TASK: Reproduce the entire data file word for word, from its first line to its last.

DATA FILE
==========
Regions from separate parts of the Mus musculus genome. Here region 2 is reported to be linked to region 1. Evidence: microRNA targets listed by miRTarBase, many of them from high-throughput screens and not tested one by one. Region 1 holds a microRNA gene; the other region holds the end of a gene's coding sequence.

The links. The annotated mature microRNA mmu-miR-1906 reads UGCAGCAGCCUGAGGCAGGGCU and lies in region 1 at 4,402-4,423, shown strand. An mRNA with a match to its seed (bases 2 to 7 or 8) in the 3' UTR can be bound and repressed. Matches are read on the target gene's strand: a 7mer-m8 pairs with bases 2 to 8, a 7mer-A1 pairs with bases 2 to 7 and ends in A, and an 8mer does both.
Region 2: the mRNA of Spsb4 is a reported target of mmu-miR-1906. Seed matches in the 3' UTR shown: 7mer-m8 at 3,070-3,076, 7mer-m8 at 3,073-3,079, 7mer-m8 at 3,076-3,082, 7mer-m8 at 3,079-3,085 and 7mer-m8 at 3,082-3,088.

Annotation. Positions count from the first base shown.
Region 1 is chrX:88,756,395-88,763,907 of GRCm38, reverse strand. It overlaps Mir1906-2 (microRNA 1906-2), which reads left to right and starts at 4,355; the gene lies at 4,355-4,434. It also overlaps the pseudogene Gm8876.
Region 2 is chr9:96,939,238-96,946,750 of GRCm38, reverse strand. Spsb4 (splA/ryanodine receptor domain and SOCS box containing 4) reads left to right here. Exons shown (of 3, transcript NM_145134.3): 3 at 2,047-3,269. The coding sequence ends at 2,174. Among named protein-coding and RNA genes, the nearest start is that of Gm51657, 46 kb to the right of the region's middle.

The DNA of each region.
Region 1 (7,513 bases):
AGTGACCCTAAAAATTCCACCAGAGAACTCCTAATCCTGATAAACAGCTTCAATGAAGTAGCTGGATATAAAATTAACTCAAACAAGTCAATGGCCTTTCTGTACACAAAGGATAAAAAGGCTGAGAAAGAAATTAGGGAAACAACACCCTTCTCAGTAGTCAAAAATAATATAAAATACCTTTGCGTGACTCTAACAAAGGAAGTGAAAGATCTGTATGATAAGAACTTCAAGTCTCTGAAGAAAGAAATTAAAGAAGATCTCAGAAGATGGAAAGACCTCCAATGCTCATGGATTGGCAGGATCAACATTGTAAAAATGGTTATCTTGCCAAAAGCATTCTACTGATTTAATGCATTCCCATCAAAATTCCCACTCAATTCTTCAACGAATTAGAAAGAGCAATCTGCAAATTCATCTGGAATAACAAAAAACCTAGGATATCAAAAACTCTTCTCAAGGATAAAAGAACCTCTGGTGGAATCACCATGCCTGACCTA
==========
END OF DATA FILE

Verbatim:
Regions from separate parts of the Mus musculus genome. Here region 2 is reported to be linked to region 1. Evidence: microRNA targets listed by miRTarBase, many of them from high-throughput screens and not tested one by one. Region 1 holds a microRNA gene; the other region holds the end of a gene's coding sequence.

The links. The annotated mature microRNA mmu-miR-1906 reads UGCAGCAGCCUGAGGCAGGGCU and lies in region 1 at 4,402-4,423, shown strand. An mRNA with a match to its seed (bases 2 to 7 or 8) in the 3' UTR can be bound and repressed. Matches are read on the target gene's strand: a 7mer-m8 pairs with bases 2 to 8, a 7mer-A1 pairs with bases 2 to 7 and ends in A, and an 8mer does both.
Region 2: the mRNA of Spsb4 is a reported target of mmu-miR-1906. Seed matches in the 3' UTR shown: 7mer-m8 at 3,070-3,076, 7mer-m8 at 3,073-3,079, 7mer-m8 at 3,076-3,082, 7mer-m8 at 3,079-3,085 and 7mer-m8 at 3,082-3,088.

Annotation. Positions count from the first base shown.
Region 1 is chrX:88,756,395-88,763,907 of GRCm38, reverse strand. It overlaps Mir1906-2 (microRNA 1906-2), which reads left to right and starts at 4,355; the gene lies at 4,355-4,434. It also overlaps the pseudogene Gm8876.
Region 2 is chr9:96,939,238-96,946,750 of GRCm38, reverse strand. Spsb4 (splA/ryanodine receptor domain and SOCS box containing 4) reads left to right here. Exons shown (of 3, transcript NM_145134.3): 3 at 2,047-3,269. The coding sequence ends at 2,174. Among named protein-coding and RNA genes, the nearest start is that of Gm51657, 46 kb to the right of the region's middle.

The DNA of each region.
Region 1 (7,513 bases):
AGTGACCCTAAAAATTCCACCAGAGAACTCCTAATCCTGATAAACAGCTTCAATGAAGTAGCTGGATATAAAATTAACTCAAACAAGTCAATGGCCTTTCTGTACACAAAGGATAAAAAGGCTGAGAAAGAAATTAGGGAAACAACACCCTTCTCAGTAGTCAAAAATAATATAAAATACCTTTGCGTGACTCTAACAAAGGAAGTGAAAGATCTGTATGATAAGAACTTCAAGTCTCTGAAGAAAGAAATTAAAGAAGATCTCAGAAGATGGAAAGACCTCCAATGCTCATGGATTGGCAGGATCAACATTGTAAAAATGGTTATCTTGCCAAAAGCATTCTACTGATTTAATGCATTCCCATCAAAATTCCCACTCAATTCTTCAACGAATTAGAAAGAGCAATCTGCAAATTCATCTGGAATAACAAAAAACCTAGGATATCAAAAACTCTTCTCAAGGATAAAAGAACCTCTGGTGGAATCACCATGCCTGACCTA